Polka returns to Blob's Park
The past few years have been tough ones for polka music. In June, the Recording Academy announced that the Grammys would not award a Best Polka Album, even though it had done so for 24 straight years. The decision, a spokesman said, was a reflection of a trend that had fewer albums nominated for the category each year and was made "to ensure the awards process remains representative of the current musical landscape." Jimmy Sturr, a crossover artist whose music is as much country-pop and adult-contemporary as it is polka, had won the award 18 times, and the lack of competition also contributed to the decision.
Here in Maryland, polka took a major hit when Blob's Park, the Bavarian-style hall in Jessup where Sturr had played annually, announced it would be closing down at the end of 2007 and selling off the property. For all of 2008, the immense, warehouse-like structure was shuttered and polka was not heard for the first time since Blob's Park opened in 1933. It was the sad but seemingly inevitable end to an institution that had been suffering dwindling, aging crowds since the mid-'90s.
But polka is not that easy to kill. Blob's Park reopened under new management this past New Year's Eve with a dancehall that had been repainted and refurbished. This coming Saturday, the polka palace hosts Brave Combo, the Texas roots-rock band that has twice won the Grammy Award for Best Polka Album--in 1999 for Polkasonic and in 2004 for Let's Kiss. Brave Combo, which released one album last fall (The Exotic Rocking Life) and already has another one coming out this fall (Symphonic Polkas), is evidence enough that the polka genre is still creating new and exciting music. And Max Eggerl, Blob's Park's new owner, is trying to borrow some of that energy.
"There's an awful lot of grassroots feeling for polka, but one of my challenges is to get younger people involved in it," Eggerl says. "Polka carries the curse of being an older person's music, but I've found if I can lure younger people on a Saturday night when one of these hot bands has the place hopping, they'll come back. Brave Combo is an alternative polka band, the Grateful Dead of polka bands. They put on a show as well play the music. They're loud--they play a faster beat. They play 'Jingle Bells,' 'The Theme from Mission Impossible,' and 'Louie Louie' to polka arrangements."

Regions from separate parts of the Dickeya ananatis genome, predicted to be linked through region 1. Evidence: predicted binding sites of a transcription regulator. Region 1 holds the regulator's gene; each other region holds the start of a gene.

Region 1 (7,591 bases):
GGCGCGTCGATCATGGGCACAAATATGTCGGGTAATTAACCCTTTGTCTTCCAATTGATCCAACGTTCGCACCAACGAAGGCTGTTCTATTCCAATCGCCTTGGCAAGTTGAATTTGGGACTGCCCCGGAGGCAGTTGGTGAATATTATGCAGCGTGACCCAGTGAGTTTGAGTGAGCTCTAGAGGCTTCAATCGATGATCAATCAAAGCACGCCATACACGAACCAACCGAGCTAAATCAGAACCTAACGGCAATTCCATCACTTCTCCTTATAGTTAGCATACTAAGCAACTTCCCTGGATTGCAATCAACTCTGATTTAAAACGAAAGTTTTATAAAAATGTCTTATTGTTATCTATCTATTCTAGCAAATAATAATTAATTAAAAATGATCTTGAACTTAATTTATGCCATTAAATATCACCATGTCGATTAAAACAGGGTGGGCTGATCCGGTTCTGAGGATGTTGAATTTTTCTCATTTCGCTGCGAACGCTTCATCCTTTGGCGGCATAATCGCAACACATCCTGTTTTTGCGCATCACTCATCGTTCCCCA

Brave Combo's version of "Louie Louie" on The Exotic Rocking Life, is actually a cha-cha, and the version of "Mission Impossible" is actually a cumbia. But the fact that both arrangements work in the context of a "Bavarian Bier Garten," as Blob's Park describes itself, is testimony not only to Brave Combo's skill, but also to the universal appeal of working-class dance music from around the globe. If you like dancing to Latin music or Cajun/zydeco, you'll probably like dancing to the polka--and vice versa. The pounding one-two beat, the sweaty aerobics, and the mix of ages all conspire to shatter hipster cool and foster a real sense of community for a few hours.
"We couldn't figure out why polkas were hidden away in a corner when the music is so obviously cool," says Carl Finch, the founder/leader of Brave Combo. "Our attitude was maybe there was strength in embracing a music so far down on the status scale. If we played it with a rock 'n' roll approach and it clicked at all, we'd have the genre all to ourselves. That quiet/loud transition that Nirvana used in 'Smells Like Teen Spirit' is used all the time by polka musicians. The verses have a really strong melody that follows a simple chord structure, which you can mess with, but they stay in a lower gear. When you get to the chorus, though, you let all the stops out and just go for it. When you shift into that polka groove, people go nuts."
When Brave Combo came to Blob's Park in 2005, people did go nuts. Before the show, customers sat at the long banquet tables covered in red tablecloths, eating the schnitzel and wurst carried from the kitchen by the waitresses in Bavarian costumes. The walls were lined with deer heads, Hummel figurines, and giant beer steins. When the band took the stage, though, the immense wooden parquet dance floor instantly filled with dancers--Cajun dancers in their gym outfits and Fort Meade soldiers in their crew cuts, Polish grandmothers from Baltimore and teenage girls from Columbia, tattooed waitresses from the Sobo Café and bee-hived hons from a John Waters movie.
Finch, sporting a flat-brim black cowboy hat, manhandled his sparkling white piano accordion through a couple of polkas, backed by the honking tenor sax of his longtime partner, the bearded giant Jeffrey Barnes. The practiced dancers began every measure with a short hop followed by a short shuffle; soon couples everywhere were bouncing and spinning beneath the colored lights, producing a giddy, disorienting effect. Finch then switched to guitar for a cha-cha medley of "I Can't Get No Satisfaction" and "The Peter Gunn Theme," adding amp distortion for effect. Barnes even played two flutes at once as if he were the Roland Rahsaan Kirk of the polka world.
"Look around," urged Finch from the bandstand. "This is the place to be. It's waltz time in beautiful Blob's Park." The waltz was followed by a polka that the band claimed to have written just for that night: "Holiday in Jessup."